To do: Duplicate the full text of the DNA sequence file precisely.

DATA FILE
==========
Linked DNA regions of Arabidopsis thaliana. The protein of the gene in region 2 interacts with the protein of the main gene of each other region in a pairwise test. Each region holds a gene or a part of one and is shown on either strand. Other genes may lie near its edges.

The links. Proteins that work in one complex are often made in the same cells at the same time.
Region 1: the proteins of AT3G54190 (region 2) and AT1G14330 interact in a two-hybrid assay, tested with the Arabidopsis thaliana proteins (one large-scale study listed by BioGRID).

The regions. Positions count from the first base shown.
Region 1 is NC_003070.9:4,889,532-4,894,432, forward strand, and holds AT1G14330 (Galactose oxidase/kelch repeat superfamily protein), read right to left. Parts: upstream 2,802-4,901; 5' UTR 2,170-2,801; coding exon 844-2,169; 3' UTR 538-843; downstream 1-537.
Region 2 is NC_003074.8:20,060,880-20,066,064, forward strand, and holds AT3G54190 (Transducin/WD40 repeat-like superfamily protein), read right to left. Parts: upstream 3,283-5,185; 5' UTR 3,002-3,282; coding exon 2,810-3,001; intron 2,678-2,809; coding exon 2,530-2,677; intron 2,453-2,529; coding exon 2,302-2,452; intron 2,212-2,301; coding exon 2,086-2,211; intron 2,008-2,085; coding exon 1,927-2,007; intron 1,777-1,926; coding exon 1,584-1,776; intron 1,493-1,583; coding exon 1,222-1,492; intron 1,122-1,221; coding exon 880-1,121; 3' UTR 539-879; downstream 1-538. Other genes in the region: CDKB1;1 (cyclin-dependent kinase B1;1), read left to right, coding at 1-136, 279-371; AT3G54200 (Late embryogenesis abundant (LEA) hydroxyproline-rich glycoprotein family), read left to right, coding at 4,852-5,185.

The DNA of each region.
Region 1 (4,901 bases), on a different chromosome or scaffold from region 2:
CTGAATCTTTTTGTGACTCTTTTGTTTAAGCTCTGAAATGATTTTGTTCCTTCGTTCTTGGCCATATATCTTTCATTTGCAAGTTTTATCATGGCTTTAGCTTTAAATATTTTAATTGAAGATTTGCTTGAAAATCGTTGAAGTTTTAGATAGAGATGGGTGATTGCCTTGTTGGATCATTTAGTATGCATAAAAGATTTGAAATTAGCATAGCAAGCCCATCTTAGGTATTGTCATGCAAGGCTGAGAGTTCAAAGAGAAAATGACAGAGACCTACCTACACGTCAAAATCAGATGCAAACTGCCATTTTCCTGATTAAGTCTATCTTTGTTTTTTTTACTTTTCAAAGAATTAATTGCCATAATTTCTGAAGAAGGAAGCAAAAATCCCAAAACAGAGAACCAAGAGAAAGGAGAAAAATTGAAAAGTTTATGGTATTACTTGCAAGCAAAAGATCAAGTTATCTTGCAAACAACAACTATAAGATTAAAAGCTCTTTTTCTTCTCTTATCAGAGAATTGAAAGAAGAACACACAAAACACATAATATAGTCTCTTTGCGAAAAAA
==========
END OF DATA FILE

Linked DNA regions of Arabidopsis thaliana. The protein of the gene in region 2 interacts with the protein of the main gene of each other region in a pairwise test. Each region holds a gene or a part of one and is shown on either strand. Other genes may lie near its edges.

The links. Proteins that work in one complex are often made in the same cells at the same time.
Region 1: the proteins of AT3G54190 (region 2) and AT1G14330 interact in a two-hybrid assay, tested with the Arabidopsis thaliana proteins (one large-scale study listed by BioGRID).

The regions. Positions count from the first base shown.
Region 1 is NC_003070.9:4,889,532-4,894,432, forward strand, and holds AT1G14330 (Galactose oxidase/kelch repeat superfamily protein), read right to left. Parts: upstream 2,802-4,901; 5' UTR 2,170-2,801; coding exon 844-2,169; 3' UTR 538-843; downstream 1-537.
Region 2 is NC_003074.8:20,060,880-20,066,064, forward strand, and holds AT3G54190 (Transducin/WD40 repeat-like superfamily protein), read right to left. Parts: upstream 3,283-5,185; 5' UTR 3,002-3,282; coding exon 2,810-3,001; intron 2,678-2,809; coding exon 2,530-2,677; intron 2,453-2,529; coding exon 2,302-2,452; intron 2,212-2,301; coding exon 2,086-2,211; intron 2,008-2,085; coding exon 1,927-2,007; intron 1,777-1,926; coding exon 1,584-1,776; intron 1,493-1,583; coding exon 1,222-1,492; intron 1,122-1,221; coding exon 880-1,121; 3' UTR 539-879; downstream 1-538. Other genes in the region: CDKB1;1 (cyclin-dependent kinase B1;1), read left to right, coding at 1-136, 279-371; AT3G54200 (Late embryogenesis abundant (LEA) hydroxyproline-rich glycoprotein family), read left to right, coding at 4,852-5,185.

The DNA of each region.
Region 1 (4,901 bases), on a different chromosome or scaffold from region 2:
CTGAATCTTTTTGTGACTCTTTTGTTTAAGCTCTGAAATGATTTTGTTCCTTCGTTCTTGGCCATATATCTTTCATTTGCAAGTTTTATCATGGCTTTAGCTTTAAATATTTTAATTGAAGATTTGCTTGAAAATCGTTGAAGTTTTAGATAGAGATGGGTGATTGCCTTGTTGGATCATTTAGTATGCATAAAAGATTTGAAATTAGCATAGCAAGCCCATCTTAGGTATTGTCATGCAAGGCTGAGAGTTCAAAGAGAAAATGACAGAGACCTACCTACACGTCAAAATCAGATGCAAACTGCCATTTTCCTGATTAAGTCTATCTTTGTTTTTTTTACTTTTCAAAGAATTAATTGCCATAATTTCTGAAGAAGGAAGCAAAAATCCCAAAACAGAGAACCAAGAGAAAGGAGAAAAATTGAAAAGTTTATGGTATTACTTGCAAGCAAAAGATCAAGTTATCTTGCAAACAACAACTATAAGATTAAAAGCTCTTTTTCTTCTCTTATCAGAGAATTGAAAGAAGAACACACAAAACACATAATATAGTCTCTTTGCGAAAAAA